FIG. 9a is a perspective view of the ceiling medallion shown in FIG. 1, showing the center aperture filler-appliqué positioned for attachment in the center of the medallion;
FIG. 9b is a plan view of the ceiling medallion shown in FIG. 1, having the center aperture filler-appliqué attached.
FIG. 10 is an exploded perspective view of a ceiling medallion according to another embodiment of the present invention (showing two parts of the medallion before assembly);
FIG. 11 is a cross-sectional view, taken along line 11-11 of FIG. 10;
FIG. 12 is a cross-sectional view, taken along line 12-12 of FIG. 10; and
FIG. 13 is a cross-sectional view showing a cover placed over the central aperture of the medallion of FIG. 10.
Among those benefits and improvements that have been disclosed, other objects and advantages of this invention will become apparent from the following description taken in conjunction with the accompanying figures. The figures constitute a part of this specification and include illustrative embodiments of the present invention and illustrate various objects and features thereof.
Detailed embodiments of the present invention are disclosed herein; however, it is to be understood that the disclosed embodiments are merely illustrative of the invention that may be embodied in various forms. In addition, each of the examples given in connection with the various embodiments of the invention are intended to be illustrative, and not restrictive. Further, the figures are not necessarily to scale, some features may be exaggerated to show details of particular components. Therefore, specific structural and functional details disclosed herein are not to be interpreted as limiting, but merely as a representative basis for teaching one skilled in the art to variously employ the present invention.
Another embodiment of the present invention provides ring-shaped, one-piece ceiling medallion formed of a thin, light weight, flexible material. In one example, an opening in the ring, in the form of a gap or slit, allows the medallion to be placed about a fixture. The ends of ring adjacent the opening can be overlapped and fixed in position to fully surround a fixture. In another example, the medallion can be adhered to a ceiling. In another example, a central aperture in the medallion can be altered in size to accommodate fixtures of varying dimensions.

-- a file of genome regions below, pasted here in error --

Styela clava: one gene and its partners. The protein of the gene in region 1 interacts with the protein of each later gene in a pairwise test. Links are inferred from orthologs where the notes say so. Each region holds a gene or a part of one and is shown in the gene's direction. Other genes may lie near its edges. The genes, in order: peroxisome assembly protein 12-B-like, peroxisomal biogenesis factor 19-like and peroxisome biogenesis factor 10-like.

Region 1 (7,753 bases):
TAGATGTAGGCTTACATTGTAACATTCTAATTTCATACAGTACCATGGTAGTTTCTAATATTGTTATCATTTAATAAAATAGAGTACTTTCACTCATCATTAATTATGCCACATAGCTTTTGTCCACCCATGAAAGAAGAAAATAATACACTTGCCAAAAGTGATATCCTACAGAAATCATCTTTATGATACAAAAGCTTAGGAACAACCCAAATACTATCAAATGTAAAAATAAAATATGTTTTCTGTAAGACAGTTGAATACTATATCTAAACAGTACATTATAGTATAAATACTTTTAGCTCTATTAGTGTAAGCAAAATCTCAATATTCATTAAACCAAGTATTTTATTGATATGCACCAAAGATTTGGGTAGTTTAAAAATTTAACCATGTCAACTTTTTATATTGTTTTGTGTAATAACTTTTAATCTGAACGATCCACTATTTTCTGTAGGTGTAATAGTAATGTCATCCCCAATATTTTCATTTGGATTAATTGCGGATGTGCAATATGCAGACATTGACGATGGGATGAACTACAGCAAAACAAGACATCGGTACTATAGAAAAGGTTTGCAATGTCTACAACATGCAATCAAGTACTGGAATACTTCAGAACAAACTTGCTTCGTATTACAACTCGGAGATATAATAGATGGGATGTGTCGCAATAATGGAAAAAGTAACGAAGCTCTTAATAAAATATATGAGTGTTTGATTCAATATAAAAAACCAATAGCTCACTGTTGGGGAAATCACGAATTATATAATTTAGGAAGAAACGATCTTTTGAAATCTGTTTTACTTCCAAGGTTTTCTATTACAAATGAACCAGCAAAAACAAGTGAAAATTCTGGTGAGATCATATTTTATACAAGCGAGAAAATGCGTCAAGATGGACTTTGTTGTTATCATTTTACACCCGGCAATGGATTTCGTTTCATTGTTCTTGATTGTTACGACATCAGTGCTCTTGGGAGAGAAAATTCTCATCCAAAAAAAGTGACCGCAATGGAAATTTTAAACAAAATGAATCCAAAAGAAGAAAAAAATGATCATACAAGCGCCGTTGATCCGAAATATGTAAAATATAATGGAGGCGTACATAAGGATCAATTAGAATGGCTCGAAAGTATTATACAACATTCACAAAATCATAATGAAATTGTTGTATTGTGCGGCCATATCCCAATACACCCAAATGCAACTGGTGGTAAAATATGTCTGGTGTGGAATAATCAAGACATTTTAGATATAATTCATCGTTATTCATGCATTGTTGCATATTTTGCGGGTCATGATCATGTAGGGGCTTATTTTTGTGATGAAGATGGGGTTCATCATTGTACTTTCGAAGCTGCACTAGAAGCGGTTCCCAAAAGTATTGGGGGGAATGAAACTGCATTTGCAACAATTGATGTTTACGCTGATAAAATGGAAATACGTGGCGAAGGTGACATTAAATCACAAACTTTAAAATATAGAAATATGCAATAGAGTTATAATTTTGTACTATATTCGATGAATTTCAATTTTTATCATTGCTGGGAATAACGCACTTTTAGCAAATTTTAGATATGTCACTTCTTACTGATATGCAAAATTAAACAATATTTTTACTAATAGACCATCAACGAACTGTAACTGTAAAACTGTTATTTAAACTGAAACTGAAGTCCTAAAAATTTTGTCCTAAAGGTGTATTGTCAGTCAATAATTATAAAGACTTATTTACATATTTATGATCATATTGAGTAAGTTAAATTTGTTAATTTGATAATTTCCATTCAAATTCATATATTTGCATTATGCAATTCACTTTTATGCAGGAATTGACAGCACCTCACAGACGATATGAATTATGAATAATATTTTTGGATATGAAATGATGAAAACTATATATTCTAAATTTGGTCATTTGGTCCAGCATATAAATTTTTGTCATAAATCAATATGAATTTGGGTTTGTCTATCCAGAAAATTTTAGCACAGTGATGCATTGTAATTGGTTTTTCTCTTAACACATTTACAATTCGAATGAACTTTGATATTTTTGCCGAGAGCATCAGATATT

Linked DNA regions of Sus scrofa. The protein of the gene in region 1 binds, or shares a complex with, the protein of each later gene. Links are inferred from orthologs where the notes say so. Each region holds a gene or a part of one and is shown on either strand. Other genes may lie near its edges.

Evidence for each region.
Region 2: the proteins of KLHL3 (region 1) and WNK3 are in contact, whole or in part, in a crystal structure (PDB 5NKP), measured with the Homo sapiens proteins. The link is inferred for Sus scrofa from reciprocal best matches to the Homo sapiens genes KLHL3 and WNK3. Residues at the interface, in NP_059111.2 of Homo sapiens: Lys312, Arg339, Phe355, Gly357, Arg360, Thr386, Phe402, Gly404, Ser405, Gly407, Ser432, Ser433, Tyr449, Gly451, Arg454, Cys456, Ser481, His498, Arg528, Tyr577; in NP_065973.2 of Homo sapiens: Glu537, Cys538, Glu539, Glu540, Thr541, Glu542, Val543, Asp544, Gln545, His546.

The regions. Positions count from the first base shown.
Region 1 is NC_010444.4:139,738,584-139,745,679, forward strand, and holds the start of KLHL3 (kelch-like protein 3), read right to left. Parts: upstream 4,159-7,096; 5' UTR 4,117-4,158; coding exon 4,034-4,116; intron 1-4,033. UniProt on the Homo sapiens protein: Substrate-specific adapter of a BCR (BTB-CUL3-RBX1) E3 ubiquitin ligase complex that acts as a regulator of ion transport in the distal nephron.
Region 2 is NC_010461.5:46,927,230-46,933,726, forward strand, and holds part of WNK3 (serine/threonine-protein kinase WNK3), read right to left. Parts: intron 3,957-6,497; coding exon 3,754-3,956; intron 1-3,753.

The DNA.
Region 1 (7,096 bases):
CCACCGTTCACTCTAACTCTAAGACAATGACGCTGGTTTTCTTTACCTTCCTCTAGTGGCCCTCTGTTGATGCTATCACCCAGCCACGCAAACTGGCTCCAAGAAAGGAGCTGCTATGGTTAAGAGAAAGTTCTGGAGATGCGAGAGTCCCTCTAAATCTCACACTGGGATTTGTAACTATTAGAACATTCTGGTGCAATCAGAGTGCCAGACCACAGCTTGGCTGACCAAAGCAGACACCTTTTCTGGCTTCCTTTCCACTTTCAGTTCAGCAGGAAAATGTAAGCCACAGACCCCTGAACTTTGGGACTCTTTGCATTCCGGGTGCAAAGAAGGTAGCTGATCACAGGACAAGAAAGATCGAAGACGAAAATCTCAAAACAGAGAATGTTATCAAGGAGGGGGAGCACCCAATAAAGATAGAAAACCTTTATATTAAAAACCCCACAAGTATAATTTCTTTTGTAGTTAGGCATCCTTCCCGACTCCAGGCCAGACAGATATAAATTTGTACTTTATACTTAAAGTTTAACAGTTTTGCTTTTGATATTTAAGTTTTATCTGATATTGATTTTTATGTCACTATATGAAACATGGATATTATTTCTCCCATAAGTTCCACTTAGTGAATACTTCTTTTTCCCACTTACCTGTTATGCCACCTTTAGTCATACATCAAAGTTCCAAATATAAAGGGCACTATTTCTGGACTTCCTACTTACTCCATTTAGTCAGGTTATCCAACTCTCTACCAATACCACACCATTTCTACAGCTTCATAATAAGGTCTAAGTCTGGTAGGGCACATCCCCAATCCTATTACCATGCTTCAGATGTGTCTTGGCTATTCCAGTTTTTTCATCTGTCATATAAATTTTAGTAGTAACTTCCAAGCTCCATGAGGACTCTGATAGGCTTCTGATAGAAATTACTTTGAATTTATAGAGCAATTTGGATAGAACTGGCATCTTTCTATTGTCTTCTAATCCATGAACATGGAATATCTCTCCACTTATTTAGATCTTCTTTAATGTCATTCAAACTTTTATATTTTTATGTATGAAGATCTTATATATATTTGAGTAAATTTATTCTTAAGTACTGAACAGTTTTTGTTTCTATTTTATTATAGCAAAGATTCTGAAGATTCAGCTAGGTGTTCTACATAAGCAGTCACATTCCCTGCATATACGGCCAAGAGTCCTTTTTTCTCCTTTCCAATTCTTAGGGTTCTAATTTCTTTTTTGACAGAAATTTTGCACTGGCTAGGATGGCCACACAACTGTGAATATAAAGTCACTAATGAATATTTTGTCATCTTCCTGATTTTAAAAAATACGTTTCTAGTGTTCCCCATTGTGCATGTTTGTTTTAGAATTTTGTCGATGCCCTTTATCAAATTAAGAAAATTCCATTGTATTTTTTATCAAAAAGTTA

As described herein, various embodiments of the present invention relate to a ceiling medallion, which can: (i) decorate a ceiling area surrounding a ceiling fixture without removing the fixture, (ii) decorate and cover an exposed opening in a ceiling, and/or (iii) decorate a vacant area of the ceiling. In one example, the medallion may have the general shape of a ring.
Referring now to FIG. 1, this FIG. shows a decorative ceiling medallion 10 which is attached to a ceiling 12, and positioned around a hanging lighting fixture 14. The medallion 10 has a face 16 comprising a decorative area 18 having a pattern 20 extending about the decorative area 18. The decorative area 18 design and/or pattern 20 may, of course, be varied and/or eliminated. The fixture 14 includes a center cover 22 for concealing the opening in the ceiling 12, and a hanger 24, which supports the fixture 14.
FIG. 2 shows the underside surface 26 of the medallion 10, in an unassembled condition. The medallion 10 of this example is ring-shaped and includes a central aperture 28, a plurality of supports 30, 32, 34, 36 and 38, and a gap or slit 40. The supports provide rigidity (e.g., to help prevent distortion of the medallion 10) and will be described in more detail below. In one example, supports 30, 32, 34, 36 and 38 are fabricated at the same time, and from the same material, as the remainder of the medallion 10.
Referring to support 30, which in this example is of the same general construction as supports 32, 34, 36 and 38, it can be seen that foldable juncture 42 is provided between the support and the circumference of the ring (supports 32, 34, 36 and 38 may operate in a similar manner to support 30). This foldable junction 42 enables support 30 to be folded toward the underside of the medallion 10. Support 30 includes a strut 44 having a button-like protrusion 46 at a distal end. A receptacle 48 located on the underside of the medallion 10 is sized and shaped to receive and engage the protrusion 46, in an interlocking fashion, to retain the support 30 adjacent (e.g., against) the surface 26 of the medallion 10 once the protrusion 46 is pressed firmly into the receptacle 48.